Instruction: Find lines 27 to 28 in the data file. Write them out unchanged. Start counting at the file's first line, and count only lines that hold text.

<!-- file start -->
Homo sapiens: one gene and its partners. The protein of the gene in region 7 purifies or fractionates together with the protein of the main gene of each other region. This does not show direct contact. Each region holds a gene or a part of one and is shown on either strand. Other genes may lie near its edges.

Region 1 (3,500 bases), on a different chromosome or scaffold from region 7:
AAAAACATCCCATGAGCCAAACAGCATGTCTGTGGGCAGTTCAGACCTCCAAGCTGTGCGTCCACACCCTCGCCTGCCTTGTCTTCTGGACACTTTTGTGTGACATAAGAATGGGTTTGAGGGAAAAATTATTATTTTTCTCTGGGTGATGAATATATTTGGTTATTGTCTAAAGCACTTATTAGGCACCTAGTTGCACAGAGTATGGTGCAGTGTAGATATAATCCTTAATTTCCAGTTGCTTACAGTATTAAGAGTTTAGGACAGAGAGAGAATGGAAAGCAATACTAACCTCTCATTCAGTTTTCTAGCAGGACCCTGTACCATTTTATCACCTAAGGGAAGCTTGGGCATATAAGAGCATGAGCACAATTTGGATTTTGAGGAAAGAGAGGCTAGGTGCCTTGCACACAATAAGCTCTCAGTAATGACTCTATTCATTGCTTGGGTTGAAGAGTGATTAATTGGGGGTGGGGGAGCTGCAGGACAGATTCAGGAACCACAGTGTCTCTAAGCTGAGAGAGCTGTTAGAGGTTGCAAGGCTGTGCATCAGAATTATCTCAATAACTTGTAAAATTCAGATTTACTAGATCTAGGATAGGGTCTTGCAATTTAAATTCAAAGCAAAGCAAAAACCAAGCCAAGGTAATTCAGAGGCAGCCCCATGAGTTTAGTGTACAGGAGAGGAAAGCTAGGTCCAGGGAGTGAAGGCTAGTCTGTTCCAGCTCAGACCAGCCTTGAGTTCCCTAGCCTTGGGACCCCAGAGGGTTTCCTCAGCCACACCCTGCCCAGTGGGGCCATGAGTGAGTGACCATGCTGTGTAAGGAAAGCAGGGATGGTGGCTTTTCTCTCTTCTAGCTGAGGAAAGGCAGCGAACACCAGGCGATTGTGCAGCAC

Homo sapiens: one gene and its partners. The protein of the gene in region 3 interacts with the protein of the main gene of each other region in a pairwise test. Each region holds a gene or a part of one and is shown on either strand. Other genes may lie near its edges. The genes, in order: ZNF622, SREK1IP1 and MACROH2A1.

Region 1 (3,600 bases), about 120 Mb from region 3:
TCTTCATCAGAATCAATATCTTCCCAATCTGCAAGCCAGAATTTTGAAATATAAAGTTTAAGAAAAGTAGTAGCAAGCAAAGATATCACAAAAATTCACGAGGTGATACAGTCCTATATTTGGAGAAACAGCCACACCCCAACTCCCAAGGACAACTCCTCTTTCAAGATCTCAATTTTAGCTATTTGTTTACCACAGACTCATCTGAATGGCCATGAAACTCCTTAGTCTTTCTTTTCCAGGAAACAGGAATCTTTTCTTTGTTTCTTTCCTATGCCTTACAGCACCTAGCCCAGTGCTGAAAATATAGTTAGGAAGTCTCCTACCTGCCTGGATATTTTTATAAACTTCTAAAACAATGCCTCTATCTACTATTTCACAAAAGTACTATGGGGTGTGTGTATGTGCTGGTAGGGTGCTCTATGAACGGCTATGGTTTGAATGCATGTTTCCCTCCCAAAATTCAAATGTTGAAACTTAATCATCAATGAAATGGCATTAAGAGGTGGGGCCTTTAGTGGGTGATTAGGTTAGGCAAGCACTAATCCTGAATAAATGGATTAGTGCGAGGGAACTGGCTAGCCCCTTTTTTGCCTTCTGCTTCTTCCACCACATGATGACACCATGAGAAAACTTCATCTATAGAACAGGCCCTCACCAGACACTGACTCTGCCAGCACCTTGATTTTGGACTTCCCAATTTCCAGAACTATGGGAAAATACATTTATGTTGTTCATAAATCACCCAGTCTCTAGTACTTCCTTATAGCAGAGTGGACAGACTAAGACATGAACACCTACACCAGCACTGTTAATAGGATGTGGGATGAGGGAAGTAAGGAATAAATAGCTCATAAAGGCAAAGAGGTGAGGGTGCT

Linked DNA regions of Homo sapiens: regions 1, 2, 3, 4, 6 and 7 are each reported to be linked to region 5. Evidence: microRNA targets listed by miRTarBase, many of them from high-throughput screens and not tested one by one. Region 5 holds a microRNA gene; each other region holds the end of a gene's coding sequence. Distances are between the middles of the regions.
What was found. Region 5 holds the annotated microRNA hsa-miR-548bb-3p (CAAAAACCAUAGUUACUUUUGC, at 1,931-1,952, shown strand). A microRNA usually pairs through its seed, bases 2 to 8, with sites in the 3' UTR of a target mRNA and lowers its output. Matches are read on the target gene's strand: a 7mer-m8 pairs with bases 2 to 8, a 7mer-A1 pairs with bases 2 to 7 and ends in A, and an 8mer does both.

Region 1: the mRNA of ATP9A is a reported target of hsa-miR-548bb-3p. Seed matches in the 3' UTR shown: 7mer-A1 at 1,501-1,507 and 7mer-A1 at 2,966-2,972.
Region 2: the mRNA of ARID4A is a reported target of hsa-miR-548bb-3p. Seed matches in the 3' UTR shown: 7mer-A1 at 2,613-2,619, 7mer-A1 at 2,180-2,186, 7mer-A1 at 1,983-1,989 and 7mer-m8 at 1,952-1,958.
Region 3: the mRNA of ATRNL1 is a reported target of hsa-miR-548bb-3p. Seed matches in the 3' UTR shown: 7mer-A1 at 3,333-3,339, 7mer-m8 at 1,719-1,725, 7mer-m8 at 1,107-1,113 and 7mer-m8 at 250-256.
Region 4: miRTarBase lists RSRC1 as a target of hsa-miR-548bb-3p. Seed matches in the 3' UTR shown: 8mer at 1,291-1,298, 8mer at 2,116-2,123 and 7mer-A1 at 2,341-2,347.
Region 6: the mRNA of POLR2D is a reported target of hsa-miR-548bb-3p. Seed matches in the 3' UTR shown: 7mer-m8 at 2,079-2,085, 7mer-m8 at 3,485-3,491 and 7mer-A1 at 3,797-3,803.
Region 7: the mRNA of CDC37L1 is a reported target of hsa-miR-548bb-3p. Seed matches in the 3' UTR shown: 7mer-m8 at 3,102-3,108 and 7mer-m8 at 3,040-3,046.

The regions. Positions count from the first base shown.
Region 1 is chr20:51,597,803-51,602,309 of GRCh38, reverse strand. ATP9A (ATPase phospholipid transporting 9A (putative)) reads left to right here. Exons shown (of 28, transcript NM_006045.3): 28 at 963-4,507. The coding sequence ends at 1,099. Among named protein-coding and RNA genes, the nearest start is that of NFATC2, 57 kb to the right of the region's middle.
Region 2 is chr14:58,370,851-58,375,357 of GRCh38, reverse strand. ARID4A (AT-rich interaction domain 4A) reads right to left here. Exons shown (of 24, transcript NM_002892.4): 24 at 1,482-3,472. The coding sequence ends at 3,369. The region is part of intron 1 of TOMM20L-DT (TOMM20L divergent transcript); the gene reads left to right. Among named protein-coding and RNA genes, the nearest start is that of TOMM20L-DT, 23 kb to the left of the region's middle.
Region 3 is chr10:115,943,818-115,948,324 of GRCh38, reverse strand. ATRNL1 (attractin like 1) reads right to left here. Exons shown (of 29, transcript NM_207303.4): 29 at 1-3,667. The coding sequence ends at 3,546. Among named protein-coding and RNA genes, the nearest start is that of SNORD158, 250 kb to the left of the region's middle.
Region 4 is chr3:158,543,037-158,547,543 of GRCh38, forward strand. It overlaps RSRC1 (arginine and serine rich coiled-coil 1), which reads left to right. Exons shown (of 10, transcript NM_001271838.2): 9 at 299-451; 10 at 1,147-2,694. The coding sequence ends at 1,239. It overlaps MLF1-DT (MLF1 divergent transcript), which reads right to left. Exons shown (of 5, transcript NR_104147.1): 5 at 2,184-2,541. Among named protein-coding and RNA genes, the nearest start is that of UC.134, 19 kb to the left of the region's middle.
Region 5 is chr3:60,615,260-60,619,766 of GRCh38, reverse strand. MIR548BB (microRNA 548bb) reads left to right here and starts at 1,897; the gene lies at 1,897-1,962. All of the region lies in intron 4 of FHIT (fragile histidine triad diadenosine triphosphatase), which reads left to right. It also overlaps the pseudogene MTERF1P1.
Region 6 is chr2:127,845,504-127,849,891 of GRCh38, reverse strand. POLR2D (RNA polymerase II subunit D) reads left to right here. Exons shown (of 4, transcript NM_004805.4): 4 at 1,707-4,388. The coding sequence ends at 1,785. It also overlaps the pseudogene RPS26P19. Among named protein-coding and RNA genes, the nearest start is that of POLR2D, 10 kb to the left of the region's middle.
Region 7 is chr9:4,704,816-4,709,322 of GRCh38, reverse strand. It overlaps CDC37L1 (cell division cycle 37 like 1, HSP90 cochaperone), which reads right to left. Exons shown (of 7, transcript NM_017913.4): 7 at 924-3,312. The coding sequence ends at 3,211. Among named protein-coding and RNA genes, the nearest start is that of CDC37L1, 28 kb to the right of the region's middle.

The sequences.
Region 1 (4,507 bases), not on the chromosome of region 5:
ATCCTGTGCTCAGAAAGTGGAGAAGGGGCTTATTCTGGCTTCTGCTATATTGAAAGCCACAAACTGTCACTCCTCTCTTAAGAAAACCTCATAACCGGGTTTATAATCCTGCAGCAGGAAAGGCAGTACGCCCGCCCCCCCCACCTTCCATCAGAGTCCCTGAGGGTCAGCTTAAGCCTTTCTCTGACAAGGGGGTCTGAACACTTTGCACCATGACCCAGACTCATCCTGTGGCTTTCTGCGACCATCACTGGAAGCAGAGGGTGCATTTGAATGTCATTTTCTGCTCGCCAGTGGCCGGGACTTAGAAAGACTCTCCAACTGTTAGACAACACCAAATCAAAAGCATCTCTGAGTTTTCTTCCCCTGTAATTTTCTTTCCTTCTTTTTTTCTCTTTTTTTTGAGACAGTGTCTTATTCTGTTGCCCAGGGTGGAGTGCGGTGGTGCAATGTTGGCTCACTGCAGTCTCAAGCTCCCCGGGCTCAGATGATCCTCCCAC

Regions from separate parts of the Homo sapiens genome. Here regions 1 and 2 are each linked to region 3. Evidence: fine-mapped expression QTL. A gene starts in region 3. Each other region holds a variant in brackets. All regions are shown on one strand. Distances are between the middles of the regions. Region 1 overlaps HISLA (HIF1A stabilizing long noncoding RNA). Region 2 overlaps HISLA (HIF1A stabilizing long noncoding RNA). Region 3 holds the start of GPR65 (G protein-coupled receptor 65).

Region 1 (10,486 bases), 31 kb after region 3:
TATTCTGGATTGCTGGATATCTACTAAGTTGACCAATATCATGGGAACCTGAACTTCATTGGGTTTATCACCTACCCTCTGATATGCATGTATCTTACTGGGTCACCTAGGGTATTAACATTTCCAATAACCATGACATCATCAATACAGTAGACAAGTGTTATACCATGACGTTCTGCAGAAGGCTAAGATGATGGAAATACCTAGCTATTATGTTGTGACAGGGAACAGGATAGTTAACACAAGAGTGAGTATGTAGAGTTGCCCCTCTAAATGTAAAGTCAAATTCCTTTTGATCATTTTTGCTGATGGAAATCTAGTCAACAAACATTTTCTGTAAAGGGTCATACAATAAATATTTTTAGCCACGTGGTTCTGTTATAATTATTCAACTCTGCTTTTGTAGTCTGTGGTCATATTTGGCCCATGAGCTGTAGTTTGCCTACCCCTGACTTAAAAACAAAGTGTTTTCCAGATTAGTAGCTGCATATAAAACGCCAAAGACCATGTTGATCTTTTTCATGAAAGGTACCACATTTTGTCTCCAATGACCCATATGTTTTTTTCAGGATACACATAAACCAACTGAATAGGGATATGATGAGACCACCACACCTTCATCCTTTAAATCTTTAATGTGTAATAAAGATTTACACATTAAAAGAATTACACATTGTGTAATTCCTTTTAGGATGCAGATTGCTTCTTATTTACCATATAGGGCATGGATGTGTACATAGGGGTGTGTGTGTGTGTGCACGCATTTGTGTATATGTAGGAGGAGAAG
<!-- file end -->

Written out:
Region 1 (10,486 bases), 31 kb after region 3:
TATTCTGGATTGCTGGATATCTACTAAGTTGACCAATATCATGGGAACCTGAACTTCATTGGGTTTATCACCTACCCTCTGATATGCATGTATCTTACTGGGTCACCTAGGGTATTAACATTTCCAATAACCATGACATCATCAATACAGTAGACAAGTGTTATACCATGACGTTCTGCAGAAGGCTAAGATGATGGAAATACCTAGCTATTATGTTGTGACAGGGAACAGGATAGTTAACACAAGAGTGAGTATGTAGAGTTGCCCCTCTAAATGTAAAGTCAAATTCCTTTTGATCATTTTTGCTGATGGAAATCTAGTCAACAAACATTTTCTGTAAAGGGTCATACAATAAATATTTTTAGCCACGTGGTTCTGTTATAATTATTCAACTCTGCTTTTGTAGTCTGTGGTCATATTTGGCCCATGAGCTGTAGTTTGCCTACCCCTGACTTAAAAACAAAGTGTTTTCCAGATTAGTAGCTGCATATAAAACGCCAAAGACCATGTTGATCTTTTTCATGAAAGGTACCACATTTTGTCTCCAATGACCCATATGTTTTTTTCAGGATACACATAAACCAACTGAATAGGGATATGATGAGACCACCACACCTTCATCCTTTAAATCTTTAATGTGTAATAAAGATTTACACATTAAAAGAATTACACATTGTGTAATTCCTTTTAGGATGCAGATTGCTTCTTATTTACCATATAGGGCATGGATGTGTACATAGGGGTGTGTGTGTGTGTGCACGCATTTGTGTATATGTAGGAGGAGAAG